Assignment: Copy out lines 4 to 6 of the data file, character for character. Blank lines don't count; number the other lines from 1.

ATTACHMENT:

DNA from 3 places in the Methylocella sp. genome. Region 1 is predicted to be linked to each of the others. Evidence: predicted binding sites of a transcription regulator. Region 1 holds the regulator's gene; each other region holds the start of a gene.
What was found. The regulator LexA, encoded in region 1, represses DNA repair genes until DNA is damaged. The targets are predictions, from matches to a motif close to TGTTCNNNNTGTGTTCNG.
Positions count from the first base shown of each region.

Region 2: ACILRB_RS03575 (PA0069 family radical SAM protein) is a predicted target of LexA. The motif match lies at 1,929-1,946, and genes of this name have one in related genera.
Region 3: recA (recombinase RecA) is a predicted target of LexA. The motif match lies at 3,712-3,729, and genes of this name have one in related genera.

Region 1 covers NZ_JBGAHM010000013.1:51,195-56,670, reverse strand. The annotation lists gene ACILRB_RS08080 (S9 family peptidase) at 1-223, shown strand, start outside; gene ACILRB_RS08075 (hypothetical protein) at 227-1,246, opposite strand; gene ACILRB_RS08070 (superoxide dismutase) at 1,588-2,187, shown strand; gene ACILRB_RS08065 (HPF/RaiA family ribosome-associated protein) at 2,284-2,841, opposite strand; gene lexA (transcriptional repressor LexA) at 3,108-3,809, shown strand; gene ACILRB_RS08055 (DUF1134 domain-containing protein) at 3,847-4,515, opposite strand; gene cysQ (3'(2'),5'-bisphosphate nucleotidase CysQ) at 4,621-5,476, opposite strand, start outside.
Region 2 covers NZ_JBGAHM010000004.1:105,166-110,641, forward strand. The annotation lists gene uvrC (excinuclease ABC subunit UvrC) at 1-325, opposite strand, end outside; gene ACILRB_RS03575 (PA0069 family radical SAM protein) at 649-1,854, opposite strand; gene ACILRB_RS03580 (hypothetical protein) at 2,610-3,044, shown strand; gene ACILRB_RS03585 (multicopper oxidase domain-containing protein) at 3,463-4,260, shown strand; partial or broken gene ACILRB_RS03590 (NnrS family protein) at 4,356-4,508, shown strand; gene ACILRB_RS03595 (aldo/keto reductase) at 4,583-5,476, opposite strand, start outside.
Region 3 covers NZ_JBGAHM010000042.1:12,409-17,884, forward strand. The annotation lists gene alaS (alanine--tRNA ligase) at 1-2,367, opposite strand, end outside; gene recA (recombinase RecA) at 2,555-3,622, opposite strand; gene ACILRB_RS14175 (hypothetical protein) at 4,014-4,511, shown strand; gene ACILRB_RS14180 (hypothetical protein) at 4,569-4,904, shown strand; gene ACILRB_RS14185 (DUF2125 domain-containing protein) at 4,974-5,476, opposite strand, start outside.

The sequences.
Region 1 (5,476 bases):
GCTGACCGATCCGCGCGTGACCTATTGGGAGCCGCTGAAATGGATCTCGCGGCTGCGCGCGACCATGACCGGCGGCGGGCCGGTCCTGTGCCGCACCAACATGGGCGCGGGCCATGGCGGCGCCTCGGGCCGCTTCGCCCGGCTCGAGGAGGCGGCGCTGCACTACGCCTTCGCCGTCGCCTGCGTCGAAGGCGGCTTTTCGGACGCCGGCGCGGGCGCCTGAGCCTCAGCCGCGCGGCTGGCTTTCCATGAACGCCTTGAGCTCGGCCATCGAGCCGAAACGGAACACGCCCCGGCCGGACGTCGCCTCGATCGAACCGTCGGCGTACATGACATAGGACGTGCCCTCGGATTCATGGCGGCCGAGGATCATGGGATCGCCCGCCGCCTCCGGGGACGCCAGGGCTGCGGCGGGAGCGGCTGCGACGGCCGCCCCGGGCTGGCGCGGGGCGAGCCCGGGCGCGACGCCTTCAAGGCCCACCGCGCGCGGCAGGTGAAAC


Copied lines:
Region 2: ACILRB_RS03575 (PA0069 family radical SAM protein) is a predicted target of LexA. The motif match lies at 1,929-1,946, and genes of this name have one in related genera.
Region 3: recA (recombinase RecA) is a predicted target of LexA. The motif match lies at 3,712-3,729, and genes of this name have one in related genera.

Region 1 covers NZ_JBGAHM010000013.1:51,195-56,670, reverse strand. The annotation lists gene ACILRB_RS08080 (S9 family peptidase) at 1-223, shown strand, start outside; gene ACILRB_RS08075 (hypothetical protein) at 227-1,246, opposite strand; gene ACILRB_RS08070 (superoxide dismutase) at 1,588-2,187, shown strand; gene ACILRB_RS08065 (HPF/RaiA family ribosome-associated protein) at 2,284-2,841, opposite strand; gene lexA (transcriptional repressor LexA) at 3,108-3,809, shown strand; gene ACILRB_RS08055 (DUF1134 domain-containing protein) at 3,847-4,515, opposite strand; gene cysQ (3'(2'),5'-bisphosphate nucleotidase CysQ) at 4,621-5,476, opposite strand, start outside.